Libraries are not what you think. They are not havens. They are not sanctuaries of peace and learning.
Each morning I unlocked the book drop-off bins and wheeled the returned books into the library. Sometimes orange juice or applesauce had been spilled on a book jacket. Other times, the stench from a pile of spy thrillers gave away the old man who had read them while smoking a pipe. Once, someone poured cola inside the book drop. Another morning, razor blades. A sandwich bag of weed. A bra. A misplaced ballot. Lost family photos inserted between a novel’s pages. A picture book covered in hardened vomit or feces or both.
In the backroom, we wiped down the laminated dust jackets. We taped torn pages. We printed new labels. But sometimes the damage was so severe we had to ship an item to central processing.
By the time we opened the doors, patrons clustered outside so close to the glass that when I flipped the lock, I could make out the capillaries in their bloodshot eyes, the one white hair in a man’s eyebrow, the clump of grape jelly from breakfast at the corner of a child’s mouth.
Denny, one of my coworkers, had left behind his work as an orderly in a psychiatric hospital for what he had expected to be the peace and quiet of a public library. He was soft-spoken and gentle and well-liked by all his colleagues. Now in his sixties, he saw parallels everywhere. “The way they stand there,” he said one morning as we opened together, “it really reminds me of the addicts we treated. The bloodshot eyes, the tension, the watchfulness. They’re itching to get to those computers. They need their fix.”
I didn’t have the nerve to say that these men weren’t so much addicted to the computers as the porn that they accessed through them.
Once we let them in, people rearranged furniture, spilled coffee, tucked empty wrappers and half-eaten pastries onto bookshelves. Old men who were too lonely to sit at home shook out the morning newspapers. A mentally ill woman shouted obscenities at the empty chair across from her. Another elderly woman in a sun visor power-walked straight into the library, her portable radio blasting 1980s soft rock, and power-walked the perimeter before racing out the door. Chairs were urinated on and had to be set aside in the backroom, rendering that corner of our work area as odoriferous as a cat’s litter box.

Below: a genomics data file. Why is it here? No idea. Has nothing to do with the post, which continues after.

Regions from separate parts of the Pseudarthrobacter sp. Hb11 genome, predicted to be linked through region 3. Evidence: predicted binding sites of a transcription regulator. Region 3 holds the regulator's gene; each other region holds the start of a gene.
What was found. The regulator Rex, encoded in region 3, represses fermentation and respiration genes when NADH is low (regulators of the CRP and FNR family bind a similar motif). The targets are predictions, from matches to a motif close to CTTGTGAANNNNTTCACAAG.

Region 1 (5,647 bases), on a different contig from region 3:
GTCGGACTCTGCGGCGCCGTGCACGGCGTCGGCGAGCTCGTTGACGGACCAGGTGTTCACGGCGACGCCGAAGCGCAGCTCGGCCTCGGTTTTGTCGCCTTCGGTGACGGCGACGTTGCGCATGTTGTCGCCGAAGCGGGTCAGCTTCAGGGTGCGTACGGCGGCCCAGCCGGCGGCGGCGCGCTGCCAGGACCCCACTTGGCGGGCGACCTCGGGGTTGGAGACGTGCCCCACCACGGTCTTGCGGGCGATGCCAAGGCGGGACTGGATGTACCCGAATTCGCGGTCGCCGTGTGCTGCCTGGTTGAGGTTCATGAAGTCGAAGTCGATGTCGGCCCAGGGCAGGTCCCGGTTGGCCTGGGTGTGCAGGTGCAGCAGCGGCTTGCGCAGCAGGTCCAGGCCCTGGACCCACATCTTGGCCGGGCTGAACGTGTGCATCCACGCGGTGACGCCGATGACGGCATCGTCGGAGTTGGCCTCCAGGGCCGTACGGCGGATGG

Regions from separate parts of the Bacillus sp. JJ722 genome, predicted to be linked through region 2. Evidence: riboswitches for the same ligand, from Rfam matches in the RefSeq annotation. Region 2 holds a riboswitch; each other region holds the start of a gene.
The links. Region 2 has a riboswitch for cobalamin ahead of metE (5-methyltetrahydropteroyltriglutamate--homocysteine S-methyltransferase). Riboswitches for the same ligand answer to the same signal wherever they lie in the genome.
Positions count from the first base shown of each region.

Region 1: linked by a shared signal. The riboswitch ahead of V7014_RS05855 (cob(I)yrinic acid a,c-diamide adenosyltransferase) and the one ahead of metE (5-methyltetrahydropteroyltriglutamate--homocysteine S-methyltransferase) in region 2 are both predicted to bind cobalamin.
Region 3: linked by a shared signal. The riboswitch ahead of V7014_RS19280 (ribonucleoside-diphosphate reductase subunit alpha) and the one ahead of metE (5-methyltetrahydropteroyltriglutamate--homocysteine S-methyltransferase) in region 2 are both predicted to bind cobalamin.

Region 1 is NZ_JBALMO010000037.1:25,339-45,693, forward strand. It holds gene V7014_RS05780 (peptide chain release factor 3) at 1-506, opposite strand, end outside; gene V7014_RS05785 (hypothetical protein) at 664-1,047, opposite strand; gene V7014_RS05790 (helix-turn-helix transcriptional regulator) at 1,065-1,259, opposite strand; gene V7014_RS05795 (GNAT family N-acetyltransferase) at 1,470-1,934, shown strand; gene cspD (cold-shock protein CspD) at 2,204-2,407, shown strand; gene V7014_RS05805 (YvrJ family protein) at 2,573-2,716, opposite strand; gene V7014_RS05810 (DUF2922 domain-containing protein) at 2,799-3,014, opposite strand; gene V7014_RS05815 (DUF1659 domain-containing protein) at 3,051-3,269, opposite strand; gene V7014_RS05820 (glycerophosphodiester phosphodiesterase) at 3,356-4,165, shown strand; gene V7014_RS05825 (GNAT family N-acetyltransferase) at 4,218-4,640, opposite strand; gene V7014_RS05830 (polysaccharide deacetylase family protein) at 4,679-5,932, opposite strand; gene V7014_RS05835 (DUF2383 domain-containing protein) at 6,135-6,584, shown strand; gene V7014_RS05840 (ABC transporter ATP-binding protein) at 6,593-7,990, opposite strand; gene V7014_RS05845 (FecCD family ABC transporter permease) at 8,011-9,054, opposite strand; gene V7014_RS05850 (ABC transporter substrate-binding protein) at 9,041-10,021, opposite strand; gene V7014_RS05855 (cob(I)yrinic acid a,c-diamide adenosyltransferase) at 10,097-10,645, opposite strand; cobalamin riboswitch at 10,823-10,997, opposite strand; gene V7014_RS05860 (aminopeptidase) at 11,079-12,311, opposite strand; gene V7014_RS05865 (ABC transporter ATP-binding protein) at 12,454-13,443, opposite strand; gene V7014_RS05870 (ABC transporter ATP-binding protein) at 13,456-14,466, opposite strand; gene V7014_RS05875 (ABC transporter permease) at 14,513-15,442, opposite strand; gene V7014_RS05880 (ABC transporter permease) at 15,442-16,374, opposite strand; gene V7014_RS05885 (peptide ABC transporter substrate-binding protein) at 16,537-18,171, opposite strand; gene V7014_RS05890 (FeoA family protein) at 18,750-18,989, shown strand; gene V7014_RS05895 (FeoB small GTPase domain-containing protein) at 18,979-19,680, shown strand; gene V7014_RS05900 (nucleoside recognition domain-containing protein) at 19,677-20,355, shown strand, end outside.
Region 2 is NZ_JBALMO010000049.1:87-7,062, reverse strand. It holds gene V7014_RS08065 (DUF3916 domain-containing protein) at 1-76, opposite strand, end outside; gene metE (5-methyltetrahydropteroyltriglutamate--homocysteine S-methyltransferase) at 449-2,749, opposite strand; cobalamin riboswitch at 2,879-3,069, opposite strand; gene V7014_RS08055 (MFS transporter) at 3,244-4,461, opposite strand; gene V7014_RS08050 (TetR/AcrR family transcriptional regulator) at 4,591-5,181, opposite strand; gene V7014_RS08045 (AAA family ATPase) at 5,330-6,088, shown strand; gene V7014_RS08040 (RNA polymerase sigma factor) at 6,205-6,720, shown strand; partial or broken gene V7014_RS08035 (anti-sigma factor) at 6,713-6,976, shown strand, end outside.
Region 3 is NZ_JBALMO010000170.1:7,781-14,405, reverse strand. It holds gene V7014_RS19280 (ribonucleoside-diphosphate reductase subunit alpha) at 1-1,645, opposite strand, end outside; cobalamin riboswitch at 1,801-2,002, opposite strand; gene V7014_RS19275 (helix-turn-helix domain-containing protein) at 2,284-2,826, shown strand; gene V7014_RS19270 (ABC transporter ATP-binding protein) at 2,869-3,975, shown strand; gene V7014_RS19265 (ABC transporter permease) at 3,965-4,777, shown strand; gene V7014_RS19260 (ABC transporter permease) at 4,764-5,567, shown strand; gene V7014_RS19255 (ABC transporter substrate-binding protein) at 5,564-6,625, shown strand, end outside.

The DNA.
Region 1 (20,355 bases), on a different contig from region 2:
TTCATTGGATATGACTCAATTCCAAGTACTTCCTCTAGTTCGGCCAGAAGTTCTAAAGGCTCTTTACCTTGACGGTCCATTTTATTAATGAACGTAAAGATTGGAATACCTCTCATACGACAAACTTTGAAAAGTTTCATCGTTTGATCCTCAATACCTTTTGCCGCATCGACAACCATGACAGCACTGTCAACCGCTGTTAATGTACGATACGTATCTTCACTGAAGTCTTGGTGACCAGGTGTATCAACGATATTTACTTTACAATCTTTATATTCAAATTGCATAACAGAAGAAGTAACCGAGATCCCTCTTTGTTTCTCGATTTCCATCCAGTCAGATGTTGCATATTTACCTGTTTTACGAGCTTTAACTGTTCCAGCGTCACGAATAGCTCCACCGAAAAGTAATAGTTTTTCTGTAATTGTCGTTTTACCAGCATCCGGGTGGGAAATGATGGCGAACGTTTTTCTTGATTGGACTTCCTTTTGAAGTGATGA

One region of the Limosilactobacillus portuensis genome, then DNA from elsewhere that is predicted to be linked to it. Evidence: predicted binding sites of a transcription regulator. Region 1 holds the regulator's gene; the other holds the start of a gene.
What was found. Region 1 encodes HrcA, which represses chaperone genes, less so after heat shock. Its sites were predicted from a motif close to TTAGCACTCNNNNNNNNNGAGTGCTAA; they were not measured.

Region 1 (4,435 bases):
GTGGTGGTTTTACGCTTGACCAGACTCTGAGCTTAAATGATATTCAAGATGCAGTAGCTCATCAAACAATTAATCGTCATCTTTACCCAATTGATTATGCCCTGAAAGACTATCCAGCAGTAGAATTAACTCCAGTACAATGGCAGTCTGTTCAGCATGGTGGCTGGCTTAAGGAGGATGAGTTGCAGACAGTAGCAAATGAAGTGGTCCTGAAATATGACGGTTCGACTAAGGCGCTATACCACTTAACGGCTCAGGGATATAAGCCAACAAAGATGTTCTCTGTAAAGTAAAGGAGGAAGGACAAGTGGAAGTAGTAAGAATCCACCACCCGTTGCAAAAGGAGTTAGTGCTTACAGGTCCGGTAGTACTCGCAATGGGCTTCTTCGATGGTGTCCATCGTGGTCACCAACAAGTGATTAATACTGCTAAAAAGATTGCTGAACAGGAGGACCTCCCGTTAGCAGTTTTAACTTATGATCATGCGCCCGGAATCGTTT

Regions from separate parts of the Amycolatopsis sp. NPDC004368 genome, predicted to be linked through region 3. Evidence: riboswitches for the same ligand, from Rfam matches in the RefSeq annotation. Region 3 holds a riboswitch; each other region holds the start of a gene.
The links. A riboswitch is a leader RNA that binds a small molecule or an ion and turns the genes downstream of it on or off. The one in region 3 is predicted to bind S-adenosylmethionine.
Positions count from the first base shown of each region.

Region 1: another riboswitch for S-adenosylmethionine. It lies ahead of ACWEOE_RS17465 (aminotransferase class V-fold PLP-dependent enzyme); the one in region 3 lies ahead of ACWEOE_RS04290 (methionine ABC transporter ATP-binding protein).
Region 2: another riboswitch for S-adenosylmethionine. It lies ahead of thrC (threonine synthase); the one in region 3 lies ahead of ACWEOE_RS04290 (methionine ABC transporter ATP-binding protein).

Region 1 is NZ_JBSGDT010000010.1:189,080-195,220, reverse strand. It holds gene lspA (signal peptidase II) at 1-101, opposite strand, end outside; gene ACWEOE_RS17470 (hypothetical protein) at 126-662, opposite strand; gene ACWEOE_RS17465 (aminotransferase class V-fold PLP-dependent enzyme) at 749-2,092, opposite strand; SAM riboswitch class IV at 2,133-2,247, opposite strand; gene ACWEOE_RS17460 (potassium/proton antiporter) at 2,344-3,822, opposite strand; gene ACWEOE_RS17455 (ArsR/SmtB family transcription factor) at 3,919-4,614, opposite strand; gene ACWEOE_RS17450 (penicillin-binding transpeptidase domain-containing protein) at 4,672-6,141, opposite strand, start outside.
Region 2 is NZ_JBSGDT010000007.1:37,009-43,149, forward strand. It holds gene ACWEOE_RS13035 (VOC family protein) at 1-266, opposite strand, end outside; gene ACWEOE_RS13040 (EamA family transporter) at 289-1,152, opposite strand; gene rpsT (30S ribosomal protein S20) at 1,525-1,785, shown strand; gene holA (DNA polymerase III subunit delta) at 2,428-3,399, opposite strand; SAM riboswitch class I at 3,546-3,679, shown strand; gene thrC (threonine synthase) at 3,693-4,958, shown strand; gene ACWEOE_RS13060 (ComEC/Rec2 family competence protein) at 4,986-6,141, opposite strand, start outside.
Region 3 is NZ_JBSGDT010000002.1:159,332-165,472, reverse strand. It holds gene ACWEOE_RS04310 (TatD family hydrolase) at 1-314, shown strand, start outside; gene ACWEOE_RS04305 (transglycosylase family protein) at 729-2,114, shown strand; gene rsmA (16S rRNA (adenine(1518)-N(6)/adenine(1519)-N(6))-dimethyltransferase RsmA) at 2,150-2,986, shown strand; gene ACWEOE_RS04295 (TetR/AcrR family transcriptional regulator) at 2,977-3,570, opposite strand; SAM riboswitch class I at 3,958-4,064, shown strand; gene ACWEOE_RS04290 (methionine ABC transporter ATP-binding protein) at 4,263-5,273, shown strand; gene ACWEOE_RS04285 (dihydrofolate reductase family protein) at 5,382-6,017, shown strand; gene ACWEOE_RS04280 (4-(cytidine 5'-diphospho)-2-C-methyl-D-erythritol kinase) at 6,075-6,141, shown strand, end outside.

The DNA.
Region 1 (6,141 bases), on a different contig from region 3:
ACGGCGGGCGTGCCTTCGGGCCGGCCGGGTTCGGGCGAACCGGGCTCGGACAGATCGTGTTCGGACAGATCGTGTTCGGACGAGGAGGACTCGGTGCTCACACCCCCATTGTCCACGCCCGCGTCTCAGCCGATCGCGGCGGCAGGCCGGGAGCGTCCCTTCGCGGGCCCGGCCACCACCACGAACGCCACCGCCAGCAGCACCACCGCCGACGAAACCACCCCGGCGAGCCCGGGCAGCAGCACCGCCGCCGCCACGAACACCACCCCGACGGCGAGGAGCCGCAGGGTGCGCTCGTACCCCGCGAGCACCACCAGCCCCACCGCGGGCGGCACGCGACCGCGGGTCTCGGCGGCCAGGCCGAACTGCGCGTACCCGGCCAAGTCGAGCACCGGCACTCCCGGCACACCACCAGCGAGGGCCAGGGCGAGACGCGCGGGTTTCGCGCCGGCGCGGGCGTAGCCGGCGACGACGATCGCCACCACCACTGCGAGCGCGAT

Patrons stole headphones, computer mice, mouse pads, books, DVDs, and CDs. There was a widespread misunderstanding that paying taxes meant you owned public property as an individual when, in reality, every tax-paying resident had bought these things collectively and thus owned them collectively. Stealing headphones only guarantees that your neighbors now don’t get what they paid for, too.
Once, in what remains the most spectacular joke of my life, I stepped on feces in the children’s area. The still-warm poop squished into the carpet as well as the deep tread of my snow boots. It took me a full fifteen minutes to wash down my boot in the backroom sink, longer for my coworker Trina to treat and cordon off that section of carpet. We never figured out if it was from a dog or a toddler, but we tried to guess the possible path someone’s turd would have to take to end up on the floor. A tumble down a pant leg seemed unlikely. Ultimately, we concluded a baby girl had been sitting there in a dress when POP. Out it came. She cried, Mom or Dad picked her up, and nobody thought to look down at where she’d been.
Carol, another coworker in her sixties, had worked as a bank manager in the 1960s and had raised two sons as a single mom. As a result, she had a brusque take-no-prisoners approach to life and advocated at least once a week for never opening the doors. “To anyone,” she added for clarity. “No patrons. Ever. This job would be so much easier if there weren’t any people.” I always laughed, but she wasn’t exactly wrong. The public is hard on things. Furniture. Books. DVDs.
* * *
Most of us expect a place of healing to be a place of beauty. A soaring nave echoing with liturgy. A view of the ocean. A crackling fire in a forest.